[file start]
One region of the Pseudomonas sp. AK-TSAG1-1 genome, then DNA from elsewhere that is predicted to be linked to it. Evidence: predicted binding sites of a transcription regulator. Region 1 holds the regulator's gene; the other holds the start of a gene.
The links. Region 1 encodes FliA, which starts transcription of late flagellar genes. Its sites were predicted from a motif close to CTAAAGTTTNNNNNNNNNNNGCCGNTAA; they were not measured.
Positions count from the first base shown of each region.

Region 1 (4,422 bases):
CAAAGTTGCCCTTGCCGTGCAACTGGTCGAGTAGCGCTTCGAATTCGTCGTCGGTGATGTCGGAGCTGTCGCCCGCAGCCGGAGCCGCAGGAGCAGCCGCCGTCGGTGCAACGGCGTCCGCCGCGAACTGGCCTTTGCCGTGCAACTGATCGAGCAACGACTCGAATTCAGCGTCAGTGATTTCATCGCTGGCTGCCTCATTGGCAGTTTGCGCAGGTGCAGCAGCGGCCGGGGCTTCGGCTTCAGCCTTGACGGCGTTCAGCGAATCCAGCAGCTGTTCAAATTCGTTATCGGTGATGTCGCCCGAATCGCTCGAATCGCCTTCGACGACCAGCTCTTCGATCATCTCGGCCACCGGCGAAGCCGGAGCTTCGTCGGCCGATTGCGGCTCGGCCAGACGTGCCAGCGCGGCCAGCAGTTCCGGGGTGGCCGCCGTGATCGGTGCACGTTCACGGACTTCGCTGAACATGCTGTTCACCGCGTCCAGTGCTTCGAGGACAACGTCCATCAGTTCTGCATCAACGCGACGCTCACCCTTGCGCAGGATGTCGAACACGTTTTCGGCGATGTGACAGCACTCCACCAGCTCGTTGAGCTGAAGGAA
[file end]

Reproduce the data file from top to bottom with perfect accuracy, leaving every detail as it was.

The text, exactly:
One region of the Pseudomonas sp. AK-TSAG1-1 genome, then DNA from elsewhere that is predicted to be linked to it. Evidence: predicted binding sites of a transcription regulator. Region 1 holds the regulator's gene; the other holds the start of a gene.
The links. Region 1 encodes FliA, which starts transcription of late flagellar genes. Its sites were predicted from a motif close to CTAAAGTTTNNNNNNNNNNNGCCGNTAA; they were not measured.
Positions count from the first base shown of each region.

Region 1 (4,422 bases):
CAAAGTTGCCCTTGCCGTGCAACTGGTCGAGTAGCGCTTCGAATTCGTCGTCGGTGATGTCGGAGCTGTCGCCCGCAGCCGGAGCCGCAGGAGCAGCCGCCGTCGGTGCAACGGCGTCCGCCGCGAACTGGCCTTTGCCGTGCAACTGATCGAGCAACGACTCGAATTCAGCGTCAGTGATTTCATCGCTGGCTGCCTCATTGGCAGTTTGCGCAGGTGCAGCAGCGGCCGGGGCTTCGGCTTCAGCCTTGACGGCGTTCAGCGAATCCAGCAGCTGTTCAAATTCGTTATCGGTGATGTCGCCCGAATCGCTCGAATCGCCTTCGACGACCAGCTCTTCGATCATCTCGGCCACCGGCGAAGCCGGAGCTTCGTCGGCCGATTGCGGCTCGGCCAGACGTGCCAGCGCGGCCAGCAGTTCCGGGGTGGCCGCCGTGATCGGTGCACGTTCACGGACTTCGCTGAACATGCTGTTCACCGCGTCCAGTGCTTCGAGGACAACGTCCATCAGTTCTGCATCAACGCGACGCTCACCCTTGCGCAGGATGTCGAACACGTTTTCGGCGATGTGACAGCACTCCACCAGCTCGTTGAGCTGAAGGAA